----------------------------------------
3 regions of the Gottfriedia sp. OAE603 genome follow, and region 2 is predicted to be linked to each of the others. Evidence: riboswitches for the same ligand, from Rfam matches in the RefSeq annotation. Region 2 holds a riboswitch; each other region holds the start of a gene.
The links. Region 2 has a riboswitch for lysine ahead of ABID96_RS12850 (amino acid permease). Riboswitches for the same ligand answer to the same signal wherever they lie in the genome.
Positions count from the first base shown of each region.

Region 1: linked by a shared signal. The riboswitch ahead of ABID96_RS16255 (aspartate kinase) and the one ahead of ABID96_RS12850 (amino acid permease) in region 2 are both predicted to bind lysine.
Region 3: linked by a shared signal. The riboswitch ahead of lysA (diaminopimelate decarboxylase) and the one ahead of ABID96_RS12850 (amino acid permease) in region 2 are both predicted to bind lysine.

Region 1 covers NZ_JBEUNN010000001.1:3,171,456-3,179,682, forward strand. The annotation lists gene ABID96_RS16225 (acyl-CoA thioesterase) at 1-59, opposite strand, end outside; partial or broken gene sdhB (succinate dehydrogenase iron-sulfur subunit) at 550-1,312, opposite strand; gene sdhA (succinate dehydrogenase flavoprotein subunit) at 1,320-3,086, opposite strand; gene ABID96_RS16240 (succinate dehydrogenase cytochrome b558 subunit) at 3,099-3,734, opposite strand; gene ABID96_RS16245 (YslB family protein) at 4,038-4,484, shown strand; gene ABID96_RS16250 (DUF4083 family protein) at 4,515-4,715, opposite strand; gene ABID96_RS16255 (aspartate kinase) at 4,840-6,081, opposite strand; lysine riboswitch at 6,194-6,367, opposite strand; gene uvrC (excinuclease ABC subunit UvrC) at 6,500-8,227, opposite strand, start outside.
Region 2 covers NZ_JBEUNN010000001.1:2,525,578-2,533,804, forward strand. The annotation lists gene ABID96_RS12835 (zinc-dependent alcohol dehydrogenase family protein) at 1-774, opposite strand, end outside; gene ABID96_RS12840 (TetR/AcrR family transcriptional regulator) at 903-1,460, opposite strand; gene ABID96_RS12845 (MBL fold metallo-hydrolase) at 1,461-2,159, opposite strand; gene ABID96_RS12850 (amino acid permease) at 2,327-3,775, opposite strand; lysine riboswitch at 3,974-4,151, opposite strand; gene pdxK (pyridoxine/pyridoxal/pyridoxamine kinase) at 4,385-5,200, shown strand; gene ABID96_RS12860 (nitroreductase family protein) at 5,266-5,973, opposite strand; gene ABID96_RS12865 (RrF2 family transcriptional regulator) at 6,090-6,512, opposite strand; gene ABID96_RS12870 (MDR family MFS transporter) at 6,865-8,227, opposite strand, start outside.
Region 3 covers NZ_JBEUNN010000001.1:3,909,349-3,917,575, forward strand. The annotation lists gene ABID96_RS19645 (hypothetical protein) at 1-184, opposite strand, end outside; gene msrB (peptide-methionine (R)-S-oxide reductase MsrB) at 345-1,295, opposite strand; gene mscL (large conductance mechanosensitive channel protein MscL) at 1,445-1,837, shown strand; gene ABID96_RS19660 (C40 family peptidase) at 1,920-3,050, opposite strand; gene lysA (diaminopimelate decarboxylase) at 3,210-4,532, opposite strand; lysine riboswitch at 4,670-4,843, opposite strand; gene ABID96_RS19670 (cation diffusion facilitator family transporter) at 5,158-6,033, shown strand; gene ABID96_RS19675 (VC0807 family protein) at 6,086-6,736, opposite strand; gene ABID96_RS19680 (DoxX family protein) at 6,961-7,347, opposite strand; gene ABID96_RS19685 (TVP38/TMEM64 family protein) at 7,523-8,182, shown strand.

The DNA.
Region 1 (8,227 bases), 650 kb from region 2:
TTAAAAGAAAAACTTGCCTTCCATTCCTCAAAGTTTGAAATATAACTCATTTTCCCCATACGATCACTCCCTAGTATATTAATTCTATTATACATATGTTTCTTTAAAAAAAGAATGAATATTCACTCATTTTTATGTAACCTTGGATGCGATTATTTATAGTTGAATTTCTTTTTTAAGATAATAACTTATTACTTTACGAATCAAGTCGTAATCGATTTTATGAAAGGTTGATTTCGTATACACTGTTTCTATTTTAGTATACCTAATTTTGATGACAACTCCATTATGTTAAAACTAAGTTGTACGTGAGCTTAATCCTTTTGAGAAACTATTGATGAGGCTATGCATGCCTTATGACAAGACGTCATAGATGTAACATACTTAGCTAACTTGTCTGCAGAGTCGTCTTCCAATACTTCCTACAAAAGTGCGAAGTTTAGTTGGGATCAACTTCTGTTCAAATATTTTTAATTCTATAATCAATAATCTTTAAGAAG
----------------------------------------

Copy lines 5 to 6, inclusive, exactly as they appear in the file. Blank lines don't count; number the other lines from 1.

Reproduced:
Region 3: linked by a shared signal. The riboswitch ahead of lysA (diaminopimelate decarboxylase) and the one ahead of ABID96_RS12850 (amino acid permease) in region 2 are both predicted to bind lysine.

Region 1 covers NZ_JBEUNN010000001.1:3,171,456-3,179,682, forward strand. The annotation lists gene ABID96_RS16225 (acyl-CoA thioesterase) at 1-59, opposite strand, end outside; partial or broken gene sdhB (succinate dehydrogenase iron-sulfur subunit) at 550-1,312, opposite strand; gene sdhA (succinate dehydrogenase flavoprotein subunit) at 1,320-3,086, opposite strand; gene ABID96_RS16240 (succinate dehydrogenase cytochrome b558 subunit) at 3,099-3,734, opposite strand; gene ABID96_RS16245 (YslB family protein) at 4,038-4,484, shown strand; gene ABID96_RS16250 (DUF4083 family protein) at 4,515-4,715, opposite strand; gene ABID96_RS16255 (aspartate kinase) at 4,840-6,081, opposite strand; lysine riboswitch at 6,194-6,367, opposite strand; gene uvrC (excinuclease ABC subunit UvrC) at 6,500-8,227, opposite strand, start outside.